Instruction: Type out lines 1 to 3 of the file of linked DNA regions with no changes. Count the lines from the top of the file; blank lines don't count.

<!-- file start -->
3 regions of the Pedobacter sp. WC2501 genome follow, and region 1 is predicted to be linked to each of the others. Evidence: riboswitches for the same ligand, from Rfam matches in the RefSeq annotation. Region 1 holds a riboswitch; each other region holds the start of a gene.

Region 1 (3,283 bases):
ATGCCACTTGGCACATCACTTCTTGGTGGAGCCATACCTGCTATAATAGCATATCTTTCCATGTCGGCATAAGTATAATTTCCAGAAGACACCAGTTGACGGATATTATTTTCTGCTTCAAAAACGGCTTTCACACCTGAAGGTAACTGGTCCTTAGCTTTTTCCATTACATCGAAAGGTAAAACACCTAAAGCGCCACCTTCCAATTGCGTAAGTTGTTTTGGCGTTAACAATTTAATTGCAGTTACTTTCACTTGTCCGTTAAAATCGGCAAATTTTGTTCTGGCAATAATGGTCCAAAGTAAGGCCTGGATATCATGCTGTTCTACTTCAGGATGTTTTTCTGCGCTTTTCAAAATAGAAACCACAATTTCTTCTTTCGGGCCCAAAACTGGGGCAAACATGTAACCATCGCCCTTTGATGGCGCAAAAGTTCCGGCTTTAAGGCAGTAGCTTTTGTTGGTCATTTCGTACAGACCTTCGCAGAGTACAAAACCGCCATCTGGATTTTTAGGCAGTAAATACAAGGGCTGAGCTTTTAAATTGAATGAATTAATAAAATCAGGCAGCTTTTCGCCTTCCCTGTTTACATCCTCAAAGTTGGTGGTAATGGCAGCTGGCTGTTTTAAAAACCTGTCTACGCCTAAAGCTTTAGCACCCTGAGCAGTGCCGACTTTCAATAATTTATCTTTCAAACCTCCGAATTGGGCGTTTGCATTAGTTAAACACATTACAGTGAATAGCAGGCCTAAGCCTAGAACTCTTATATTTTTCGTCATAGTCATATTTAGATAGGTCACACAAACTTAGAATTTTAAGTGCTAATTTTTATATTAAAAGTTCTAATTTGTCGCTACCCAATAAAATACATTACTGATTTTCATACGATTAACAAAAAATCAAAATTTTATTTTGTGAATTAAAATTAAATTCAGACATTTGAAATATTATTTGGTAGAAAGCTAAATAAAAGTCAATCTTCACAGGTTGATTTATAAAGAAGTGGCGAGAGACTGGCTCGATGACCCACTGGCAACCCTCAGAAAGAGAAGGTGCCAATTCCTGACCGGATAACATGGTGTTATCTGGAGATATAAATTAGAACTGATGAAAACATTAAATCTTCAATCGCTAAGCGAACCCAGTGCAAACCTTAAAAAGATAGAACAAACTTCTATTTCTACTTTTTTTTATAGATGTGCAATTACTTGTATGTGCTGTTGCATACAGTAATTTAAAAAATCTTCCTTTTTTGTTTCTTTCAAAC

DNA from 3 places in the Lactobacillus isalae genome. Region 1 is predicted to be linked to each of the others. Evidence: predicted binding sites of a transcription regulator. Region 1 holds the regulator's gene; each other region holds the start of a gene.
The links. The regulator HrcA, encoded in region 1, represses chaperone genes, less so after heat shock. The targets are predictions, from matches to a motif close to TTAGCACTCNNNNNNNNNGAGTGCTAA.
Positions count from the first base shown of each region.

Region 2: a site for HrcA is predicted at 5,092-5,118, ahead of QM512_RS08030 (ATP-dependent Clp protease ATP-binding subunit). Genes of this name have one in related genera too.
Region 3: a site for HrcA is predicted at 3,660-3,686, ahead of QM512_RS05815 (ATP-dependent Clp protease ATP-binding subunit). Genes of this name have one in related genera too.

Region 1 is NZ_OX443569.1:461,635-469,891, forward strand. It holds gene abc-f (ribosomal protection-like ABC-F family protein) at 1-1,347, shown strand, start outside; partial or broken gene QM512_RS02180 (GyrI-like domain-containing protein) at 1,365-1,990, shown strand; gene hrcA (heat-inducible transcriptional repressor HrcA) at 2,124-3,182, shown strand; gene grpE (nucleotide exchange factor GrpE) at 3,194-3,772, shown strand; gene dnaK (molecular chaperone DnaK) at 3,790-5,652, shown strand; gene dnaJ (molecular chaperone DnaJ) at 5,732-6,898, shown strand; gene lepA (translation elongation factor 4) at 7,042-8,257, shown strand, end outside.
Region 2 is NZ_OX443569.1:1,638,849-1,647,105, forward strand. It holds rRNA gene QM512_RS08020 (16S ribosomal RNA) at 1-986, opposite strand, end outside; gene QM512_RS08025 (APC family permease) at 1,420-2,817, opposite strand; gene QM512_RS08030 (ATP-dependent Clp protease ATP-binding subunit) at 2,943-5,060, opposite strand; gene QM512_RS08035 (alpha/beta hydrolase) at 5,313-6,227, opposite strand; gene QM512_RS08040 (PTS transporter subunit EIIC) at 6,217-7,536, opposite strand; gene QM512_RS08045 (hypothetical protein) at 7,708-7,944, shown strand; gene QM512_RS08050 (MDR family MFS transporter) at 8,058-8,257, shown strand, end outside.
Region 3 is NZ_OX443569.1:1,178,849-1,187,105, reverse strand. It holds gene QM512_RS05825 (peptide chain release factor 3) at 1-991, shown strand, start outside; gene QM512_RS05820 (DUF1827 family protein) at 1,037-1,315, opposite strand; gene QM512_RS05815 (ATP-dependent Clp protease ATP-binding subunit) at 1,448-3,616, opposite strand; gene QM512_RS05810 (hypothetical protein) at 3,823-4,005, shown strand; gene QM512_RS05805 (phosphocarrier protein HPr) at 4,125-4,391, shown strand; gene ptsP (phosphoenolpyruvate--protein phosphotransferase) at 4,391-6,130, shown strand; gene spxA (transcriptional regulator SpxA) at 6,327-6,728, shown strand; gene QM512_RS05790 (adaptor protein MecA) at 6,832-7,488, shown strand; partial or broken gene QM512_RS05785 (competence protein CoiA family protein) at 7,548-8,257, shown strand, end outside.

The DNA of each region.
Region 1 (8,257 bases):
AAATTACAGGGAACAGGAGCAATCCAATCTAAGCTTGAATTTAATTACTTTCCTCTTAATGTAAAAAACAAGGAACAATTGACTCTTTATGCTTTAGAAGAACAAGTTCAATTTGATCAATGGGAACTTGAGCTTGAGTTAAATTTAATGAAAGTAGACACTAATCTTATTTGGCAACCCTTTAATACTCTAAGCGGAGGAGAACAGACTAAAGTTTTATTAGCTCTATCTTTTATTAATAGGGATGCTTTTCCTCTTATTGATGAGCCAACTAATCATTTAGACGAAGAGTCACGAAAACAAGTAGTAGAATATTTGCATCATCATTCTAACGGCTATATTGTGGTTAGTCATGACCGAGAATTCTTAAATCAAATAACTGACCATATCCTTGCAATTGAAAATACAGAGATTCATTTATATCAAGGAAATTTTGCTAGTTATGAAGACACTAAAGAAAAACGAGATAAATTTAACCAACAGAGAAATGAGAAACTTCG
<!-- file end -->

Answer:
3 regions of the Pedobacter sp. WC2501 genome follow, and region 1 is predicted to be linked to each of the others. Evidence: riboswitches for the same ligand, from Rfam matches in the RefSeq annotation. Region 1 holds a riboswitch; each other region holds the start of a gene.

Region 1 (3,283 bases):
ATGCCACTTGGCACATCACTTCTTGGTGGAGCCATACCTGCTATAATAGCATATCTTTCCATGTCGGCATAAGTATAATTTCCAGAAGACACCAGTTGACGGATATTATTTTCTGCTTCAAAAACGGCTTTCACACCTGAAGGTAACTGGTCCTTAGCTTTTTCCATTACATCGAAAGGTAAAACACCTAAAGCGCCACCTTCCAATTGCGTAAGTTGTTTTGGCGTTAACAATTTAATTGCAGTTACTTTCACTTGTCCGTTAAAATCGGCAAATTTTGTTCTGGCAATAATGGTCCAAAGTAAGGCCTGGATATCATGCTGTTCTACTTCAGGATGTTTTTCTGCGCTTTTCAAAATAGAAACCACAATTTCTTCTTTCGGGCCCAAAACTGGGGCAAACATGTAACCATCGCCCTTTGATGGCGCAAAAGTTCCGGCTTTAAGGCAGTAGCTTTTGTTGGTCATTTCGTACAGACCTTCGCAGAGTACAAAACCGCCATCTGGATTTTTAGGCAGTAAATACAAGGGCTGAGCTTTTAAATTGAATGAATTAATAAAATCAGGCAGCTTTTCGCCTTCCCTGTTTACATCCTCAAAGTTGGTGGTAATGGCAGCTGGCTGTTTTAAAAACCTGTCTACGCCTAAAGCTTTAGCACCCTGAGCAGTGCCGACTTTCAATAATTTATCTTTCAAACCTCCGAATTGGGCGTTTGCATTAGTTAAACACATTACAGTGAATAGCAGGCCTAAGCCTAGAACTCTTATATTTTTCGTCATAGTCATATTTAGATAGGTCACACAAACTTAGAATTTTAAGTGCTAATTTTTATATTAAAAGTTCTAATTTGTCGCTACCCAATAAAATACATTACTGATTTTCATACGATTAACAAAAAATCAAAATTTTATTTTGTGAATTAAAATTAAATTCAGACATTTGAAATATTATTTGGTAGAAAGCTAAATAAAAGTCAATCTTCACAGGTTGATTTATAAAGAAGTGGCGAGAGACTGGCTCGATGACCCACTGGCAACCCTCAGAAAGAGAAGGTGCCAATTCCTGACCGGATAACATGGTGTTATCTGGAGATATAAATTAGAACTGATGAAAACATTAAATCTTCAATCGCTAAGCGAACCCAGTGCAAACCTTAAAAAGATAGAACAAACTTCTATTTCTACTTTTTTTTATAGATGTGCAATTACTTGTATGTGCTGTTGCATACAGTAATTTAAAAAATCTTCCTTTTTTGTTTCTTTCAAAC